Damián Ortega brings art and science together
The more basic stuff gets, the more marvellous Damián Ortega's art becomes and it doesn't come much more basic than a tool made by a chimp. Skye Sherwin takes a look at as his great new Freud Museum show, Apestraction
Mexican artist Damián Ortega is well known for a practice that ranges from sculptures, installations, videos, photographs and actions inspired by a wide range of mundane objects, from golf balls and pick-axes to bricks, rubbish bins and even tortillas - all of which are subjected to his characteristically “mischievous process of transformation and dysfunction”.
Recently the artist was invited to visit the Gashaka region in Nigeria: one of the last remaining wildernesses in West Africa, where the rarest subspecies of chimpanzees survives and where the Gashaka Primate Project has its base. The idea was that by taking an artist to the wilderness, bridges and boundaries between Art and Science would be instinctively created.
In Ortega's work, the more basic stuff gets, the more marvellous it becomes. Famously, Cosmic Thing, his breakthrough piece of 2002, involved using a car manual to dismantle a VW Beetle the parts of which were then hung from the ceiling. Undertaking a residency with researchers deep in the Nigerian jungle to observe chimpanzees meant Ortega would be exploring origins of an even more fundamental kind.
So it’s easy to see why curator Luiza Teixeira de Freitas and Dr Volker Sommer the UCL scientist who directs the Gashaka Primate Project, invited him to work with their collection of the humble tools fashioned by chimpanzees. These can be deceptively simple looking things - short twigs with bushy ends like a paintbrush, perfect for dipping in honey; or long graceful arcs of wood snapped from a tree and used for safely collecting delicious biting ants.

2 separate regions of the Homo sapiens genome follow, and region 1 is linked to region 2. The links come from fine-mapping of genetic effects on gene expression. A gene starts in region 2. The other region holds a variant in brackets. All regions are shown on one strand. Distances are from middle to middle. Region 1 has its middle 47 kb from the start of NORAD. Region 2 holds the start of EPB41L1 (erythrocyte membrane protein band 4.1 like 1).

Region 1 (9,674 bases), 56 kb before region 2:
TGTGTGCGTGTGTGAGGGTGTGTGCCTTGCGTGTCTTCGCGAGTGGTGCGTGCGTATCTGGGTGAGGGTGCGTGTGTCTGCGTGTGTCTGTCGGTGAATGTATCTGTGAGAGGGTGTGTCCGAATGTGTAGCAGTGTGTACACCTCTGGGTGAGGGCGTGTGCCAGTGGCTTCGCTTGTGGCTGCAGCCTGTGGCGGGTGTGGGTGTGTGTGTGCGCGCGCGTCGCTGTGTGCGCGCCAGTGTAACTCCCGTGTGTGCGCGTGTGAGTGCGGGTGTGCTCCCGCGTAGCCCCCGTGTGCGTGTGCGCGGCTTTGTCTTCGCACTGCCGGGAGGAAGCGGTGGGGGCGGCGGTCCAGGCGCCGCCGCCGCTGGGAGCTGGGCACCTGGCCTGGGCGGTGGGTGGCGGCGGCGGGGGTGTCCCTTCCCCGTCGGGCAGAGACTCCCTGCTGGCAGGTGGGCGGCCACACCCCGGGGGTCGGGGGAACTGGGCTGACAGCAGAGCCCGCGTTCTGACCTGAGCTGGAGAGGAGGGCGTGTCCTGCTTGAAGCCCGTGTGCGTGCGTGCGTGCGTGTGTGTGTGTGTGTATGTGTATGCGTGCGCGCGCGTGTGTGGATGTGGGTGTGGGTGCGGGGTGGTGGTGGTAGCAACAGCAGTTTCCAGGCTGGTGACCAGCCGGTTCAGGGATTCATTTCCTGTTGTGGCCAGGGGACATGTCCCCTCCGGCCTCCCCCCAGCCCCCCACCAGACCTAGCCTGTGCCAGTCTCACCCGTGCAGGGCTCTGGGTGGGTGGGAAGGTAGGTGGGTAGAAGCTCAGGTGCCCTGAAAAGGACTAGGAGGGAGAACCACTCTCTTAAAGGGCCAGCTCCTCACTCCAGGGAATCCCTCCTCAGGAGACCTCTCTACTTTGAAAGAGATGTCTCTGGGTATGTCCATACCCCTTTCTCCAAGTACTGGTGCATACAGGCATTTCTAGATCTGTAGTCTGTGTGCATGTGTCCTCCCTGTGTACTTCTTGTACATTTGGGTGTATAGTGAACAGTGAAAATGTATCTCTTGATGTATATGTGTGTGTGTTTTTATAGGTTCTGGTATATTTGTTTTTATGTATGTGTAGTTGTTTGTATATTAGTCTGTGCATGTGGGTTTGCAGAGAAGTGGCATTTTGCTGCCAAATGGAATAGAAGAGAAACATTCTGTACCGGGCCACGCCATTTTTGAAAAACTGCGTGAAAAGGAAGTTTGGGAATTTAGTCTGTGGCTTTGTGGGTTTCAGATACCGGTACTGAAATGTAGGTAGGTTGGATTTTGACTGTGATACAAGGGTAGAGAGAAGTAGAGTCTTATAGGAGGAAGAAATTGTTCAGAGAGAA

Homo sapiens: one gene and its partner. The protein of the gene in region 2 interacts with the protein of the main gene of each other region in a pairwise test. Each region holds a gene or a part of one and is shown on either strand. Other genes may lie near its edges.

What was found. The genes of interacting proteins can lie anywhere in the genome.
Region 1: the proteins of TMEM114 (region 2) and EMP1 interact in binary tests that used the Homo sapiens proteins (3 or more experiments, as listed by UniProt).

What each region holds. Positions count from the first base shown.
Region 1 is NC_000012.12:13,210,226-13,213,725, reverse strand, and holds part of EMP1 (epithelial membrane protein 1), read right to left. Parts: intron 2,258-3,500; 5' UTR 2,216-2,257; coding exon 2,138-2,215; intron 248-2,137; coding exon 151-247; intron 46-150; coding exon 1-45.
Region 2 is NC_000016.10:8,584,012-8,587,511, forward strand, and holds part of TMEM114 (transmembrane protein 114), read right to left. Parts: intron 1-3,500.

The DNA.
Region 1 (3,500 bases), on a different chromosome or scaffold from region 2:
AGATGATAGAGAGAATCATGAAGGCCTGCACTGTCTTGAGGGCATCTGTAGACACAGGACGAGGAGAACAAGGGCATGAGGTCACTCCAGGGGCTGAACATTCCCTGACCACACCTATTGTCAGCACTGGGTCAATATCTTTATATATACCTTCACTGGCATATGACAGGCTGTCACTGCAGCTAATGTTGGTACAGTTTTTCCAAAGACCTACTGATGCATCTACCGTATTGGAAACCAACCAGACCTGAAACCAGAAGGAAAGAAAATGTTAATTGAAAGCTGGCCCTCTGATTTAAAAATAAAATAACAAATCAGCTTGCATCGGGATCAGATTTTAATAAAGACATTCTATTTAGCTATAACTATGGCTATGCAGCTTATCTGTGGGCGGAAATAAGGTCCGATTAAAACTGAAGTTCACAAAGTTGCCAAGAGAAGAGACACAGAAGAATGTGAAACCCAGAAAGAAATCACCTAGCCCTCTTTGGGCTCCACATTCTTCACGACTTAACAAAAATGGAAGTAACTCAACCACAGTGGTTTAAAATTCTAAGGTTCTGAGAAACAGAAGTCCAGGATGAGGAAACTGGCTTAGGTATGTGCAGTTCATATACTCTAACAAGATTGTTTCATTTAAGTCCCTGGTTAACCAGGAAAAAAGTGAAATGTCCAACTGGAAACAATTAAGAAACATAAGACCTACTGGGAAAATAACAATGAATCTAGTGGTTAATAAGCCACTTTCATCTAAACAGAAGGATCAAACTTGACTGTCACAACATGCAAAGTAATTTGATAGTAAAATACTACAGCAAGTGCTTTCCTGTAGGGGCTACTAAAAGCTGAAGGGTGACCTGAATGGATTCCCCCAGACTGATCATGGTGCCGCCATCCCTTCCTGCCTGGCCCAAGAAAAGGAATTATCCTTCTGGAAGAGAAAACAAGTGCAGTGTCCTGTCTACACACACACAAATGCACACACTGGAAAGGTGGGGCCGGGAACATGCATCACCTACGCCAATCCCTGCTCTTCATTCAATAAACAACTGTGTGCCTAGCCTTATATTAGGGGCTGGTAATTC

The resulting exhibition Apestraction, at The Freud Museum in London from June 6 to September 1, mines the common ground between man and chimp, exploring evolution through the body, tools and language. “When you only work in one discipline it can get a bit closed down and insider,” the artist tells Phaidon. “The idea was art and science could come together in a more playful way to open up the perspective.”
The show's centrepiece is one of his well-known suspended sculptures. The chimp tools hang in a spiral resembling the double helix of DNA, conjuring notions of the missing link. “It’s incredible how close chimpanzees are to humans. Their DNA is 98 per cent equal. Even culturally it’s all very similar,” says Teixeira de Freitas.
In other works Ortega addresses the transition from body language to speech – something unique to humans, as UCL researcher Gonçalo Jesus explains: “Chimpanzees don’t have the vocal chords that allow us to speak. In the jungle, there is gestural communication and body language, but we’re bystanders trying to make sense of what’s going on.”
It's a fascinating show in which Ortega delicately conjures a relationship between tools, thought and written words. Strangely bent shovels bought in a market in Nigeria suggest digging hands and straining arms, and become signs in themselves like letters of the alphabet. A jigsaw of interlocking ovals in the colours of worn pebbles makes a brain-like rounded composition. The mind as a mass of hidden, mysterious parts is evoked again and again, from a glass box filled with tangled wires to the little metallic footballers Ortega has set in reverse positions on either side of a magnifying glass.
You can find out more about the show at the museum website and if it piques your interest in Mexican and Latin American art (Ortega was a student of Gabriel Orozco) you should check out a couple of our very good books on the subject: Art of Colonial Latin America and Latin American Art in the 20th Century.